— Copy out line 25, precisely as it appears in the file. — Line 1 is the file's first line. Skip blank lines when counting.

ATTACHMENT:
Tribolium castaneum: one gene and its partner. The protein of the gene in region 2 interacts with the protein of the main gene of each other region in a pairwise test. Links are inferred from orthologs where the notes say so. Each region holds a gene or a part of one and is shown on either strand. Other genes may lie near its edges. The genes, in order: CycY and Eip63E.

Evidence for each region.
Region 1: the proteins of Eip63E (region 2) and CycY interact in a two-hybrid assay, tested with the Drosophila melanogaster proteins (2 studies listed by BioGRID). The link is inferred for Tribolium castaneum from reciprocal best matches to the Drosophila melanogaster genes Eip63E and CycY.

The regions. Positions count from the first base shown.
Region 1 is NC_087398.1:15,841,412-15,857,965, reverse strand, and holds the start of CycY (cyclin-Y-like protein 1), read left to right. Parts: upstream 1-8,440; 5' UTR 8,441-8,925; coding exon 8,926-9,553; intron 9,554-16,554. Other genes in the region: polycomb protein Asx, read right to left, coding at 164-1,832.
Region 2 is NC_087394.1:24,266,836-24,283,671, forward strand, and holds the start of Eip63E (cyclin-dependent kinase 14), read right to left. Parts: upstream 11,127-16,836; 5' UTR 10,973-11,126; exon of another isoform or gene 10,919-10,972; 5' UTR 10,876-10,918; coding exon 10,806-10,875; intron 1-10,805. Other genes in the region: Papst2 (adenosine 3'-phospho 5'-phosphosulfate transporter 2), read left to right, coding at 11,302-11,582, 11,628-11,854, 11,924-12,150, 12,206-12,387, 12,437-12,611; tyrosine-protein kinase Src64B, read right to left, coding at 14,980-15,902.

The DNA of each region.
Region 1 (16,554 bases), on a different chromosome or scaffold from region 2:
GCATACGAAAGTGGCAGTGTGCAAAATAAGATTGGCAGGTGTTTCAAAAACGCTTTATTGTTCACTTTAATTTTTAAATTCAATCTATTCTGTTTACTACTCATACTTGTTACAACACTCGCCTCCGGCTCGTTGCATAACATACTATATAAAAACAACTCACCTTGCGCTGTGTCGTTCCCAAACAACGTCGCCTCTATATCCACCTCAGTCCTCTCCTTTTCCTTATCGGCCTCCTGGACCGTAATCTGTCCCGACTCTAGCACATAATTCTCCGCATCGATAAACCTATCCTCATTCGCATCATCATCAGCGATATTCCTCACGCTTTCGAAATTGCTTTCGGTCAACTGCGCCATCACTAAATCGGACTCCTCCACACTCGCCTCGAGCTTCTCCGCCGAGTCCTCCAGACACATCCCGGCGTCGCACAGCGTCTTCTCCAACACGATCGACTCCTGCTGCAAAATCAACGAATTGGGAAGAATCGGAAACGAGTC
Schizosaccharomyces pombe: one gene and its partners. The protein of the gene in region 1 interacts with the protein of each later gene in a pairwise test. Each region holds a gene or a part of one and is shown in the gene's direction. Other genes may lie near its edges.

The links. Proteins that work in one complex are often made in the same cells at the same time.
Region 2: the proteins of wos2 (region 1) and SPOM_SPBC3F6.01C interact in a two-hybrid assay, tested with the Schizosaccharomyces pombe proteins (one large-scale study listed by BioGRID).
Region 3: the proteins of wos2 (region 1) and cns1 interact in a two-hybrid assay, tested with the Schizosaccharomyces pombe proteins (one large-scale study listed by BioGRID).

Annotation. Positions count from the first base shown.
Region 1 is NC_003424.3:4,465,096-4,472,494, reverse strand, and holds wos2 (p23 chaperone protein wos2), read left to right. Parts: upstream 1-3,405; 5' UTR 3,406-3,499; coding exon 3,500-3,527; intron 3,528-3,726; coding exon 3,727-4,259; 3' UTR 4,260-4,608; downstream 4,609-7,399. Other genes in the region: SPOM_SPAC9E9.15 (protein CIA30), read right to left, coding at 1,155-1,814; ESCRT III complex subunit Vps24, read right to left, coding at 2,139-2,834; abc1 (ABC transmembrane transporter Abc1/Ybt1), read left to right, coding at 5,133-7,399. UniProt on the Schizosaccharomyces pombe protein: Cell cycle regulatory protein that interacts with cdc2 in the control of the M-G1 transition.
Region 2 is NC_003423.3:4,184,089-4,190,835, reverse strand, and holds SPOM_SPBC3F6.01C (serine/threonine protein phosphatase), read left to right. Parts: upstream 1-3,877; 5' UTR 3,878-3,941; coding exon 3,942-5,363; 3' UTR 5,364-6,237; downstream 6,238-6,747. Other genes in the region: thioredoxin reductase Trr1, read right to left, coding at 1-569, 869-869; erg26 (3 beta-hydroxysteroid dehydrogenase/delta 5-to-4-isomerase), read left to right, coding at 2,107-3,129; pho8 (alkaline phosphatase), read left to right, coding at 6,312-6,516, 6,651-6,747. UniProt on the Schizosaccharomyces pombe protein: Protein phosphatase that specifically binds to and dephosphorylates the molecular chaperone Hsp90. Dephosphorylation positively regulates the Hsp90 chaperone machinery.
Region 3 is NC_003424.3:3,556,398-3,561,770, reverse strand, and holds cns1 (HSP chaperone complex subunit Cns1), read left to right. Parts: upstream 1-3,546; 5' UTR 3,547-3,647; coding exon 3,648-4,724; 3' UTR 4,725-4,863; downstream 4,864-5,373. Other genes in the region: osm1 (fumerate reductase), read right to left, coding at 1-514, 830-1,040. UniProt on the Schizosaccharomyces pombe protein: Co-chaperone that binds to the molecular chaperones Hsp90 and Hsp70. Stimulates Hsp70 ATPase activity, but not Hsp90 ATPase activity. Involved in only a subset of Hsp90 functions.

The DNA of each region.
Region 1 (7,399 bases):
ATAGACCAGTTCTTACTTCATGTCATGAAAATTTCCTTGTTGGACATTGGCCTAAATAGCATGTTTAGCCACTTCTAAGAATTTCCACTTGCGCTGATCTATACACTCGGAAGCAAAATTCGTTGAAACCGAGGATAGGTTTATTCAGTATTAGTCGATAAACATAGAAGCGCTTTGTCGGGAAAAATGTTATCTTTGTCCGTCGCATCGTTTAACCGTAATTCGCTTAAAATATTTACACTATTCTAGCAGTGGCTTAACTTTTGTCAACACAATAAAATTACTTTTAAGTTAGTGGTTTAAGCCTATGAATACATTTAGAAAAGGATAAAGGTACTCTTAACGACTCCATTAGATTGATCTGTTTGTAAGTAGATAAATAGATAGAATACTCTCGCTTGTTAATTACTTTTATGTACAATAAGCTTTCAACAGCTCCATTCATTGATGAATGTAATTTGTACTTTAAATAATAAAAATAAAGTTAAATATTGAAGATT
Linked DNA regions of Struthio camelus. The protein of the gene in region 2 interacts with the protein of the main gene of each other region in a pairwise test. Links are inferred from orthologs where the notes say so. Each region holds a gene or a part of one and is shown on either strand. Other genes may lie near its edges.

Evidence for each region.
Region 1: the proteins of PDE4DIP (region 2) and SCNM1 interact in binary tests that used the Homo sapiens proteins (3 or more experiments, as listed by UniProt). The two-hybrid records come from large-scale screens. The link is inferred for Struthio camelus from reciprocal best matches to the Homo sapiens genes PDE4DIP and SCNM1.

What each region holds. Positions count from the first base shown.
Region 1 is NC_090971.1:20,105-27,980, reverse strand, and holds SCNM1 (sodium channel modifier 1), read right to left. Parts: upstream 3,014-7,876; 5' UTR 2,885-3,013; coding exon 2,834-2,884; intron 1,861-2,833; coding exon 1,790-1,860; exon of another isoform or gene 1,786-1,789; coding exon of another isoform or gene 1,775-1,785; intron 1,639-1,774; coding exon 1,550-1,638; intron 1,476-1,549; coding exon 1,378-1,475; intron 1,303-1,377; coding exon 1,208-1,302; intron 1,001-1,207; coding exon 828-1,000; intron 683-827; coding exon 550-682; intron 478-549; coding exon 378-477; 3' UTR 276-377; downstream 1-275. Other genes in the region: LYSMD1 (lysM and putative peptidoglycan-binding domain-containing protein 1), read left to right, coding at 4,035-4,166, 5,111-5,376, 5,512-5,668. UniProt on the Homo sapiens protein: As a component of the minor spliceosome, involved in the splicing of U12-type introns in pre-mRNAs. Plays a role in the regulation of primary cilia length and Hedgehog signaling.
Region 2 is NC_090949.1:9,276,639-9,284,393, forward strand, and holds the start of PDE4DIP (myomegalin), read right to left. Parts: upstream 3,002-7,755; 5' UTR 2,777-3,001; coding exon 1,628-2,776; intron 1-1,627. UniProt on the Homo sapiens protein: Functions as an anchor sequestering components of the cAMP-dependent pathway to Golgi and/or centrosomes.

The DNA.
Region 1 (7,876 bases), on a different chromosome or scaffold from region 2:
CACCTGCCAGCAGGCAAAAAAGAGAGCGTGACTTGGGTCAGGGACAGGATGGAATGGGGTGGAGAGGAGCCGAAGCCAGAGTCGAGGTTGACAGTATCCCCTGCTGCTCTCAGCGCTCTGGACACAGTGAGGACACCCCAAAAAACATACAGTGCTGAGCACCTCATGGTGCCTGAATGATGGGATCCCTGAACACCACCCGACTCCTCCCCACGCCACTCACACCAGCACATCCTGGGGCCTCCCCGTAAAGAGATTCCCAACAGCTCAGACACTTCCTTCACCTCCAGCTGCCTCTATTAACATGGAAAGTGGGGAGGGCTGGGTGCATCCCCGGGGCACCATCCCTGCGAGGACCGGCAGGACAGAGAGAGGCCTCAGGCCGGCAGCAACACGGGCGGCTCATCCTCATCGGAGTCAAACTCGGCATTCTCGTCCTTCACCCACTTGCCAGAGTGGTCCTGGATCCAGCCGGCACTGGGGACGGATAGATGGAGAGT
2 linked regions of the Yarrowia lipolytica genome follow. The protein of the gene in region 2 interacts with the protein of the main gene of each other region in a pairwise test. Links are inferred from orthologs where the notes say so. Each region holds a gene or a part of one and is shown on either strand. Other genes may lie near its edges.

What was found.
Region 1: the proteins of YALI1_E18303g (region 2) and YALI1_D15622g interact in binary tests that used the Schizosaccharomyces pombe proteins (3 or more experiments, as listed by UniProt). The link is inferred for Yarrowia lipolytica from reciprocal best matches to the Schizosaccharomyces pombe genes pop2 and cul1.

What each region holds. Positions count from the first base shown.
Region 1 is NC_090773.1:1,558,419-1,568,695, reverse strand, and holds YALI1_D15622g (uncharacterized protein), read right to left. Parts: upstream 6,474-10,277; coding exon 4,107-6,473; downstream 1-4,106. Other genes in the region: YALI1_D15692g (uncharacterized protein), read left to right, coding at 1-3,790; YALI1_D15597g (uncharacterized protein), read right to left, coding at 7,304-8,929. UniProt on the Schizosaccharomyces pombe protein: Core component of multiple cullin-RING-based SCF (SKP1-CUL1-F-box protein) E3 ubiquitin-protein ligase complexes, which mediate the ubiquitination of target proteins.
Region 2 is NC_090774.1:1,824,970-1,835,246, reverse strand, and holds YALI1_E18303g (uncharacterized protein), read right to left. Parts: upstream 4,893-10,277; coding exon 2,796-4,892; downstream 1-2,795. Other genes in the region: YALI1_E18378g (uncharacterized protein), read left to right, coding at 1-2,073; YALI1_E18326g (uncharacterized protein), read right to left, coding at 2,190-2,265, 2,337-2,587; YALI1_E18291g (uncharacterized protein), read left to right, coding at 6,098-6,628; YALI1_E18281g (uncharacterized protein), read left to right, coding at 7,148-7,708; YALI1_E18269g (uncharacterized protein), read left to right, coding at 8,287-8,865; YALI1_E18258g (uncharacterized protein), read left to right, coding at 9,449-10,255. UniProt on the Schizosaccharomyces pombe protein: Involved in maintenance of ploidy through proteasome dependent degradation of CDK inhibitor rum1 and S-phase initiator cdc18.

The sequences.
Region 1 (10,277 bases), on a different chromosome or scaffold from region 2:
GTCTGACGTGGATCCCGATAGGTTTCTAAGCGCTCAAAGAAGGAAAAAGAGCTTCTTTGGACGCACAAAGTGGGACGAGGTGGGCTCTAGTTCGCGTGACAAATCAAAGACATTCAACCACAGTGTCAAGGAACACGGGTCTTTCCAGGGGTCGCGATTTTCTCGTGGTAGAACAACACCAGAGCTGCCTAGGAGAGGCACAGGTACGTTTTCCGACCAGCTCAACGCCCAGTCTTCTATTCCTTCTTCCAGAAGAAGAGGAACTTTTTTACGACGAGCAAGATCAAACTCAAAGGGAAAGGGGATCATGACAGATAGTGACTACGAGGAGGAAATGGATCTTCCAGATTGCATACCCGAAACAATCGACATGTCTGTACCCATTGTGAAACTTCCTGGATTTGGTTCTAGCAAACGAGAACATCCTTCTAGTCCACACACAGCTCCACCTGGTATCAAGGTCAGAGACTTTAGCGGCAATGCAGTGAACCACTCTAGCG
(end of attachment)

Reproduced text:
Region 1 is NC_090971.1:20,105-27,980, reverse strand, and holds SCNM1 (sodium channel modifier 1), read right to left. Parts: upstream 3,014-7,876; 5' UTR 2,885-3,013; coding exon 2,834-2,884; intron 1,861-2,833; coding exon 1,790-1,860; exon of another isoform or gene 1,786-1,789; coding exon of another isoform or gene 1,775-1,785; intron 1,639-1,774; coding exon 1,550-1,638; intron 1,476-1,549; coding exon 1,378-1,475; intron 1,303-1,377; coding exon 1,208-1,302; intron 1,001-1,207; coding exon 828-1,000; intron 683-827; coding exon 550-682; intron 478-549; coding exon 378-477; 3' UTR 276-377; downstream 1-275. Other genes in the region: LYSMD1 (lysM and putative peptidoglycan-binding domain-containing protein 1), read left to right, coding at 4,035-4,166, 5,111-5,376, 5,512-5,668. UniProt on the Homo sapiens protein: As a component of the minor spliceosome, involved in the splicing of U12-type introns in pre-mRNAs. Plays a role in the regulation of primary cilia length and Hedgehog signaling.